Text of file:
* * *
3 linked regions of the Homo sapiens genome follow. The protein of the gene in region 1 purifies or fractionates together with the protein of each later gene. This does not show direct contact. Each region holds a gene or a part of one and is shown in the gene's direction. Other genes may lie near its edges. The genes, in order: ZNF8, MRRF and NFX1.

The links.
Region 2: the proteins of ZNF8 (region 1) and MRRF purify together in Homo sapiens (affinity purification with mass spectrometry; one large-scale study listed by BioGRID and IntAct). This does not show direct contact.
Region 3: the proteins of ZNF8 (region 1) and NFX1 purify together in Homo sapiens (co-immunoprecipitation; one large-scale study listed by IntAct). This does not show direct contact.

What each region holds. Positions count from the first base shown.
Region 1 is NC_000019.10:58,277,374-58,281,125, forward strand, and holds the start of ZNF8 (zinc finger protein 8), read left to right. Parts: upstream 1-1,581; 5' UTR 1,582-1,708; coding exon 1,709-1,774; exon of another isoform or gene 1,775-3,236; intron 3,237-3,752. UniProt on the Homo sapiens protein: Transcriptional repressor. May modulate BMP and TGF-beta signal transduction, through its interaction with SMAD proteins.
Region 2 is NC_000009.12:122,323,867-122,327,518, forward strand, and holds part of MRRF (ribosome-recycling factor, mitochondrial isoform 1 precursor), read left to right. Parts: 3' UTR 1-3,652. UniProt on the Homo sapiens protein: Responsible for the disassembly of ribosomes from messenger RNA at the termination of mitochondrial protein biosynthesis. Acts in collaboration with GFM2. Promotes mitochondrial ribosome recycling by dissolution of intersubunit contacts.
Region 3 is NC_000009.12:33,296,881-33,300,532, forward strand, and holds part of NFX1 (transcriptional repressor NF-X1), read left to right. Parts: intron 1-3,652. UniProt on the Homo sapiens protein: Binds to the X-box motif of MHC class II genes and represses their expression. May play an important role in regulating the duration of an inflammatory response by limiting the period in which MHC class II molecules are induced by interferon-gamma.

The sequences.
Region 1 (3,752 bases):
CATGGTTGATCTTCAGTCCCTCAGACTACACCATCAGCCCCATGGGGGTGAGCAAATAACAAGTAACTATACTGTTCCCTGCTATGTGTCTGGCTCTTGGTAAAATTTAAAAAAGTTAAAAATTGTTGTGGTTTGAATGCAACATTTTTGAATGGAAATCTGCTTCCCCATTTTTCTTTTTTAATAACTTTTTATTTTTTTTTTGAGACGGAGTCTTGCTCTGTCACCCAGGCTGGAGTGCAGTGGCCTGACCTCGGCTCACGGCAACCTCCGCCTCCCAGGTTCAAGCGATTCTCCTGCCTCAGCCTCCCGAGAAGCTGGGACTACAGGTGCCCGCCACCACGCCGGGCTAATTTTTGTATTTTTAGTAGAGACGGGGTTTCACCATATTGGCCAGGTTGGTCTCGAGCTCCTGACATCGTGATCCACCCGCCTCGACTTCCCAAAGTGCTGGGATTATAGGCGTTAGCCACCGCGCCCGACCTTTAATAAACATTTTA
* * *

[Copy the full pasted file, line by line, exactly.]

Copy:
3 linked regions of the Homo sapiens genome follow. The protein of the gene in region 1 purifies or fractionates together with the protein of each later gene. This does not show direct contact. Each region holds a gene or a part of one and is shown in the gene's direction. Other genes may lie near its edges. The genes, in order: ZNF8, MRRF and NFX1.

The links.
Region 2: the proteins of ZNF8 (region 1) and MRRF purify together in Homo sapiens (affinity purification with mass spectrometry; one large-scale study listed by BioGRID and IntAct). This does not show direct contact.
Region 3: the proteins of ZNF8 (region 1) and NFX1 purify together in Homo sapiens (co-immunoprecipitation; one large-scale study listed by IntAct). This does not show direct contact.

What each region holds. Positions count from the first base shown.
Region 1 is NC_000019.10:58,277,374-58,281,125, forward strand, and holds the start of ZNF8 (zinc finger protein 8), read left to right. Parts: upstream 1-1,581; 5' UTR 1,582-1,708; coding exon 1,709-1,774; exon of another isoform or gene 1,775-3,236; intron 3,237-3,752. UniProt on the Homo sapiens protein: Transcriptional repressor. May modulate BMP and TGF-beta signal transduction, through its interaction with SMAD proteins.
Region 2 is NC_000009.12:122,323,867-122,327,518, forward strand, and holds part of MRRF (ribosome-recycling factor, mitochondrial isoform 1 precursor), read left to right. Parts: 3' UTR 1-3,652. UniProt on the Homo sapiens protein: Responsible for the disassembly of ribosomes from messenger RNA at the termination of mitochondrial protein biosynthesis. Acts in collaboration with GFM2. Promotes mitochondrial ribosome recycling by dissolution of intersubunit contacts.
Region 3 is NC_000009.12:33,296,881-33,300,532, forward strand, and holds part of NFX1 (transcriptional repressor NF-X1), read left to right. Parts: intron 1-3,652. UniProt on the Homo sapiens protein: Binds to the X-box motif of MHC class II genes and represses their expression. May play an important role in regulating the duration of an inflammatory response by limiting the period in which MHC class II molecules are induced by interferon-gamma.

The sequences.
Region 1 (3,752 bases):
CATGGTTGATCTTCAGTCCCTCAGACTACACCATCAGCCCCATGGGGGTGAGCAAATAACAAGTAACTATACTGTTCCCTGCTATGTGTCTGGCTCTTGGTAAAATTTAAAAAAGTTAAAAATTGTTGTGGTTTGAATGCAACATTTTTGAATGGAAATCTGCTTCCCCATTTTTCTTTTTTAATAACTTTTTATTTTTTTTTTGAGACGGAGTCTTGCTCTGTCACCCAGGCTGGAGTGCAGTGGCCTGACCTCGGCTCACGGCAACCTCCGCCTCCCAGGTTCAAGCGATTCTCCTGCCTCAGCCTCCCGAGAAGCTGGGACTACAGGTGCCCGCCACCACGCCGGGCTAATTTTTGTATTTTTAGTAGAGACGGGGTTTCACCATATTGGCCAGGTTGGTCTCGAGCTCCTGACATCGTGATCCACCCGCCTCGACTTCCCAAAGTGCTGGGATTATAGGCGTTAGCCACCGCGCCCGACCTTTAATAAACATTTTA